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Caregivers continue to visit and provide secondary care to their loved ones in assisted living

Secondary Caregiving: Providing Care to a Loved One in Assisted Living

When we transition a loved one to an assisted living facility, it may feel as if our role as a caregiver has ended. However, most caregivers who move a loved one into assisted living instead experience a change in their caregiving role rather than an end to this role entirely. With this change can come new responsibilities and sources of stress.

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By Julie Hayes | 02/15/2022

Maximizing the Environment for Individuals with Dementia

According to the AARP, most Americans would prefer to stay in their homes until the end of their life. This statistic is no different for persons with dementia. Lack of safety and accessibility in the home are issues that need to be addressed so that individuals with dementia and their respective caregivers also have the ability to age in place. Occupational therapy professionals are trained health care providers that can provide formalized home safety assessments and recommend home modifications to increase safety and independence in the home. These efforts are also beneficial for community and business owners to consider and employ to further support individuals with dementia in the community.

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By Dr. Lindsey Buddelmeyer | 10/25/2021

A nurse taking care of a home hospice patient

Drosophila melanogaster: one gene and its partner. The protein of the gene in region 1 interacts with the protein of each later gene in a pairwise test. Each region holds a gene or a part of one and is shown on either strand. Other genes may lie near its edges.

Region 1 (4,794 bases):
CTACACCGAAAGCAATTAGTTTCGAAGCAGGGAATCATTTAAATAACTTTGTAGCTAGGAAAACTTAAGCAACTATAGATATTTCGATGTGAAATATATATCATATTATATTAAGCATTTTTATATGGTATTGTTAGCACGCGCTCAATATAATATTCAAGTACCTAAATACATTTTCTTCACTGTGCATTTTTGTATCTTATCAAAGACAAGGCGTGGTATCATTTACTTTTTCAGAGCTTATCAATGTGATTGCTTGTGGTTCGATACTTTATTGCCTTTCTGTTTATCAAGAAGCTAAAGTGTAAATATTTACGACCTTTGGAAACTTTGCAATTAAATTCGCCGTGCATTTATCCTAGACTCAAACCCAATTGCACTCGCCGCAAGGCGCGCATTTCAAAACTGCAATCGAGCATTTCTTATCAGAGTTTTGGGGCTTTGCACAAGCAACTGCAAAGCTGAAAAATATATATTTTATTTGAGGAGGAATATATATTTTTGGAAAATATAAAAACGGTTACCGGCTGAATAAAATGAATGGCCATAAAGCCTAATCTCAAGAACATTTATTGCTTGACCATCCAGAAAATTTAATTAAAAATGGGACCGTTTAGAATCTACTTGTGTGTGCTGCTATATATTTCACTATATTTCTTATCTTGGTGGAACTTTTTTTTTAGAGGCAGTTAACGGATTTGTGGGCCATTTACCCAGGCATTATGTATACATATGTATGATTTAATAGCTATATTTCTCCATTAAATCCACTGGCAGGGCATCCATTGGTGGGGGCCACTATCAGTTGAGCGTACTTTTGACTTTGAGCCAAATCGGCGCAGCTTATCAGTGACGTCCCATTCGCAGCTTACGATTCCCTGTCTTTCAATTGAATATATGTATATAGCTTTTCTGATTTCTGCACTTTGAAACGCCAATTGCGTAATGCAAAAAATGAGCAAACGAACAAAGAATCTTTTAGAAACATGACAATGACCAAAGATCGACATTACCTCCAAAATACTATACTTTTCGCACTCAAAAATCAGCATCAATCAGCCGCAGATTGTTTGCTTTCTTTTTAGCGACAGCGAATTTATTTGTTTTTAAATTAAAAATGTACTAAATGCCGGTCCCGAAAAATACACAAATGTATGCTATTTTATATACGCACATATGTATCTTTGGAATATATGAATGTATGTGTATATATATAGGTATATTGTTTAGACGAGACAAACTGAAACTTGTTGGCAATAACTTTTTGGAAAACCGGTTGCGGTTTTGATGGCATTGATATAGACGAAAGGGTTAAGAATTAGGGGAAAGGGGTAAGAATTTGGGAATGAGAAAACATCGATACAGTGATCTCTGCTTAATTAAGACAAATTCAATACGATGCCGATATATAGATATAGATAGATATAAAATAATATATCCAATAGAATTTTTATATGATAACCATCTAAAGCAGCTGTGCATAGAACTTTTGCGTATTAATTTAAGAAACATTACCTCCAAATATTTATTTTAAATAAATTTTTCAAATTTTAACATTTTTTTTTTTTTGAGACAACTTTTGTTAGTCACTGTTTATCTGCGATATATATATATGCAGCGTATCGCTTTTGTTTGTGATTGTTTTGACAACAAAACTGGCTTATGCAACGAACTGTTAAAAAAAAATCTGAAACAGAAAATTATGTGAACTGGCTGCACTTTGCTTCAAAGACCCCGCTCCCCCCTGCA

Preparing Your Home for Hospice

If the loved one we care for is in the advanced stages of a disease and we’ve decided that we would like them to be in as much comfort as possible in familiar surroundings, home hospice may be the right choice. However, arranging a loved one’s home or our own for a hospice stay takes some thought and preparation. We likely don’t want the place to look like a hospital, but we need to have all of the necessary equipment the loved one we care for requires.

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01/15/2021

An older adult holding onto a grab bar in a bathroom

Bathroom Safety for a Loved One with Late Stage Dementia

These days, about 80 percent of people with Alzheimer’s disease and related dementias (ADRD) stay in their own homes with the support of family and friend caregivers rather than move to long-term care facilities. While aging in place can provide a loved one with a familiar, comforting space, it can also lead to challenges related to the safety of the home environment. Things around the house like stairwells, area rugs, medicine cabinets and knife blocks that were once a normal part of a loved one’s living space may now present new dangers with ADRD.

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09/14/2020

An older adult enjoying a cool drink from a water bottle

Helping an Older Loved One Stay Cool at Home During the Summer Heat

With summer temperatures reaching 90 degrees or over in certain parts of the country, COVID-19 guidelines that recommend staying at home may seem like a blessing. After all, it’s easier to keep cool in a well air-conditioned room than it is outside in the blistering heat. However, staying cool at home isn’t always as easy as it sounds, especially for older adults. According to the CDC, people aged 65 and older are at an increased risk for heat-related health problems such as heat stress, heat intolerance and difficulty regulating body temperature.

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By Julie Hayes | 08/12/2020

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